Content marketing – heading for a hype trough?

Every year Gartner brings out a piece of research nicely titled the ‘Hype Cycle’. It marks out various trends in marketing and where they are in terms of marketer opinion.

Last year’s analysis showed content marketing was due to fall into what Gartner described as ‘the trough of disillusionment’. The premise is that every marketing trend has its peak in terms of what companies believe they can achieve, before hitting an inevitable fall when these expectations are unmet.


The depressing thing when looking at this diagram is the feeling that marketers are caught in a continual cycle of looking for the next big fix. Some have been throwing out content and wondering why it’s not sticking to the wall. There have been warnings about this. Eighteen months ago we covered some comments by John Lewis marketing director Craig Inglis.

In it, Inglis warned about getting caught up in what he called “the content marketing Zeitgeist“. Inglis said: “There are so many brands that get caught up in this. It’s become the zeitgeist in our community but really it’s just marketing…We get caught up in this stuff then that leads to unnatural behaviour that’s not the right thing.”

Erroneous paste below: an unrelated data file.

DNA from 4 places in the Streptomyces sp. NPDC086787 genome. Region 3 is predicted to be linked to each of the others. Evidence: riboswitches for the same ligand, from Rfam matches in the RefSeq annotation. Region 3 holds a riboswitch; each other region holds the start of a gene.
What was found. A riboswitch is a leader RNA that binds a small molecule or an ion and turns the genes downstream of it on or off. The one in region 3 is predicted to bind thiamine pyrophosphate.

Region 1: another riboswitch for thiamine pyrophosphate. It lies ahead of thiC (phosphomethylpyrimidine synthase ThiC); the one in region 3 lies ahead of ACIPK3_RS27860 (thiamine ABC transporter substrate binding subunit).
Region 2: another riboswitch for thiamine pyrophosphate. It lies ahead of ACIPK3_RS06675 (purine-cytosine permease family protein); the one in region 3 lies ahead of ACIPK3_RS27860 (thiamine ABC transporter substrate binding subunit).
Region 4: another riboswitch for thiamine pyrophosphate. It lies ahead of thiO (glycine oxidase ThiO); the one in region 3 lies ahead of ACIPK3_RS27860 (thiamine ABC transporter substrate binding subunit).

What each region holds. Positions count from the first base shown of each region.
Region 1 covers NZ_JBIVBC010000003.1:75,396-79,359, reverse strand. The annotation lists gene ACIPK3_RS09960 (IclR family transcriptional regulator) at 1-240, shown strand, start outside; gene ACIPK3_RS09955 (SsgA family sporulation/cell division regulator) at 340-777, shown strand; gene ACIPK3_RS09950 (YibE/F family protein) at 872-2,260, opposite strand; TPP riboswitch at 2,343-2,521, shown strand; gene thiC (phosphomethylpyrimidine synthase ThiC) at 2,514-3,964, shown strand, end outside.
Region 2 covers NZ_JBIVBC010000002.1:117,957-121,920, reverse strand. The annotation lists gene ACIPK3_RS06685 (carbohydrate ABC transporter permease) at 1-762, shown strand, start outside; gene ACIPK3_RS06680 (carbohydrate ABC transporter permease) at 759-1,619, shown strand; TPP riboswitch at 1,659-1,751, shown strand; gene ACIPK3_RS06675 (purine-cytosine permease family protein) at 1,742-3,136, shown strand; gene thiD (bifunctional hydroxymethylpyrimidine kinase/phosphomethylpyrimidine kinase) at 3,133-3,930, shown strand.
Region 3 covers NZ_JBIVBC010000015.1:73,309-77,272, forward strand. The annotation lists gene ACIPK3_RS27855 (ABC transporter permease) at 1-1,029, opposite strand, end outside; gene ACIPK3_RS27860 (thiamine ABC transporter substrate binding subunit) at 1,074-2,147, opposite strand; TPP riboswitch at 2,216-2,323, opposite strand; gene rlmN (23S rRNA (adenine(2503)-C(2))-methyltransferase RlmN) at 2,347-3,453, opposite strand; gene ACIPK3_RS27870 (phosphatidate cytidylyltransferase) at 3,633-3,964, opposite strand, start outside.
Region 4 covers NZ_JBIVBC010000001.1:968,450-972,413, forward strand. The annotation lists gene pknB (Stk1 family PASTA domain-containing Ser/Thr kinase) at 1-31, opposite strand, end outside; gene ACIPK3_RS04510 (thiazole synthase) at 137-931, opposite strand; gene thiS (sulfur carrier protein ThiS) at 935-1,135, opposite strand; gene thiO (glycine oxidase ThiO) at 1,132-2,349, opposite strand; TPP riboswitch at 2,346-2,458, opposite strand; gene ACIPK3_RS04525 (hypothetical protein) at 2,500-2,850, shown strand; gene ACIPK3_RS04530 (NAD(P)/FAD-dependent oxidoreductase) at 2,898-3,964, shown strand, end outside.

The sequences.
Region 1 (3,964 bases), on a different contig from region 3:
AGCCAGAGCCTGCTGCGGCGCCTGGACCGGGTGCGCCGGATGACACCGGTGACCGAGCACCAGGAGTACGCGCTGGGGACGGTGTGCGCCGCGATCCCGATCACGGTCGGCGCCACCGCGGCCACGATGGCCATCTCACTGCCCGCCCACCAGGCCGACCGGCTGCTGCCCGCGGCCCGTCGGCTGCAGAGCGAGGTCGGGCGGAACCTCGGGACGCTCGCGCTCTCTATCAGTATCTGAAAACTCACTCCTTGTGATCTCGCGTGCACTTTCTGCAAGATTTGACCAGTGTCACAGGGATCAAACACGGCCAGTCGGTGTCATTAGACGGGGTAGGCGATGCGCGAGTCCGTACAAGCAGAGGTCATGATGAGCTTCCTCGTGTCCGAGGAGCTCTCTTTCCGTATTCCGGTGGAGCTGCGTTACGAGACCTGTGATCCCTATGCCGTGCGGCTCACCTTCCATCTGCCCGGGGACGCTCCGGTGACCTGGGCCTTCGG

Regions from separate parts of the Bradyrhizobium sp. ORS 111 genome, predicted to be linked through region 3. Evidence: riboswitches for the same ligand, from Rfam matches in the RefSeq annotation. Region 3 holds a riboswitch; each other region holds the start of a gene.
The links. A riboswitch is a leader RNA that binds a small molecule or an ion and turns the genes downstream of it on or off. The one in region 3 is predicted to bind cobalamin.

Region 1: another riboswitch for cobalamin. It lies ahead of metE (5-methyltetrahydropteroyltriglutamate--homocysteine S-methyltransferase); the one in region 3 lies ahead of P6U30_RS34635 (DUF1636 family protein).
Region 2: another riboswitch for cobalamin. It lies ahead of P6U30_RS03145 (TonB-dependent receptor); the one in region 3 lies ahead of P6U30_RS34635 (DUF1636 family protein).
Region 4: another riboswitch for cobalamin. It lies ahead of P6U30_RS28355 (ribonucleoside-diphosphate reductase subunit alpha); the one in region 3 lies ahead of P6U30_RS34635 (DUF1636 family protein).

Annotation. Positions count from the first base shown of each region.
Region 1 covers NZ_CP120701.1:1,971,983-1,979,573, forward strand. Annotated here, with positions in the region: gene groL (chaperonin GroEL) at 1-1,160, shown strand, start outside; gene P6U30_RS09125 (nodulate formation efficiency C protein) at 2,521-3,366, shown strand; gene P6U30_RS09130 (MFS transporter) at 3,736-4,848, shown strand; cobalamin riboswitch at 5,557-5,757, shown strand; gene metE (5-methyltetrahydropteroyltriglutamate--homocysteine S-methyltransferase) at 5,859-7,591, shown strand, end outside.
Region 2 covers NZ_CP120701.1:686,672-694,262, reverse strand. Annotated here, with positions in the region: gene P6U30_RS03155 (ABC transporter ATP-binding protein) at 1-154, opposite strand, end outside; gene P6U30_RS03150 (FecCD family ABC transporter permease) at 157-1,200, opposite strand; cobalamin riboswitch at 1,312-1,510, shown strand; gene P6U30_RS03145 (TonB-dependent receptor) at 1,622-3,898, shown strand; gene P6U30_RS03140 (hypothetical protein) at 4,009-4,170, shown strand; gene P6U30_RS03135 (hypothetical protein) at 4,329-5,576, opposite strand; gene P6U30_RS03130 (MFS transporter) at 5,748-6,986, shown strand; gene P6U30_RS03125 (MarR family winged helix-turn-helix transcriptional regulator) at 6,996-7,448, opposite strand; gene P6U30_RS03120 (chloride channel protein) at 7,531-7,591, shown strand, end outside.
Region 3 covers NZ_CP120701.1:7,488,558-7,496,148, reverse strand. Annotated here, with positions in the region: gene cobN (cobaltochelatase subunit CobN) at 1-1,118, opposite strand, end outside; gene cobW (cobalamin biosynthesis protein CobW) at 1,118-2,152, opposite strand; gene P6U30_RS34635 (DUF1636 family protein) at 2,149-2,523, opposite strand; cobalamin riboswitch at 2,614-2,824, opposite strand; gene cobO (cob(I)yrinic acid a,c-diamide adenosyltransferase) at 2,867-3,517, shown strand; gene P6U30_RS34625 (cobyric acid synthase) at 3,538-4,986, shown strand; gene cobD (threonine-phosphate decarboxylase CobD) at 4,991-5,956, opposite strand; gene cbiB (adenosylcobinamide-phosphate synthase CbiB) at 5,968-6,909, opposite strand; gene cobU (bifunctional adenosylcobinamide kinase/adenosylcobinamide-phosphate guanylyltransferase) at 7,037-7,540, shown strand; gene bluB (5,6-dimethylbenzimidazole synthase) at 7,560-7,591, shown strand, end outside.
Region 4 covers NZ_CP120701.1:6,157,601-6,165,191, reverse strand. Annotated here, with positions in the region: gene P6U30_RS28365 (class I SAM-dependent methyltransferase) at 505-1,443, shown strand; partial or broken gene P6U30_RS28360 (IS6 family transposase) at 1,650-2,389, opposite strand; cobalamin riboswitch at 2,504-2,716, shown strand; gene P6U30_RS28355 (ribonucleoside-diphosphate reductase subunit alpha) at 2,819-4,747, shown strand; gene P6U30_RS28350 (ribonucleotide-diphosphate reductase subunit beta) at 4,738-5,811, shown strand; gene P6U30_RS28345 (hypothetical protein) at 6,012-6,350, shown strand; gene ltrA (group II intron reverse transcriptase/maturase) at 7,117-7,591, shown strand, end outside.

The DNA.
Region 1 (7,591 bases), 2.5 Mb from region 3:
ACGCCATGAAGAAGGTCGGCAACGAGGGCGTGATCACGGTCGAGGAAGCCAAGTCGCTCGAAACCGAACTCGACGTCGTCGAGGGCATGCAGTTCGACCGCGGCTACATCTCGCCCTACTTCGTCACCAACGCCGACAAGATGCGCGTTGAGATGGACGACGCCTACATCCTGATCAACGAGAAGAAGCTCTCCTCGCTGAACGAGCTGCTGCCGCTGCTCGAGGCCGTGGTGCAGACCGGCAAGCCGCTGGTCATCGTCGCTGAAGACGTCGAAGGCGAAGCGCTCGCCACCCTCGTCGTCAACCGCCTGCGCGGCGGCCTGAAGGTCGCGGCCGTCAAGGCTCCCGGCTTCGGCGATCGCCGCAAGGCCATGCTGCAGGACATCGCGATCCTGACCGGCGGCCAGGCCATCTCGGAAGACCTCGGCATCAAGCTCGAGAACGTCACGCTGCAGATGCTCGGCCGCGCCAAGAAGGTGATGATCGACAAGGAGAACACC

The new black

Moreover, it is worth looking at what is coming up behind content marketing in terms of trends. Much of it seems heavily dependent on analytics, such as programmatic advertising or shopable media. But these are tools, rather than a sectors or disciplines in their own right. Content marketing has been around for around 100 years, going back to the launch of the Michelin guide and the Sears catalogue after that.


On an industry and sector level, content overload is probably the greatest danger for content marketing. If everyone is creating content marketing then there will be a problem with cut-through. Inevitably, those who concentrate on quality will continue to have strong results. But many may quit before they realise this.

The key is what happens after the trough. According to Gartner, all of these methods have come back in some form. Personalisation and mobile advertising are still around. Simply put, more rational expectations are in place. And that can only be a good thing.
Still, let’s see what Gartner says in this year’s survey, which is expected in the next few weeks.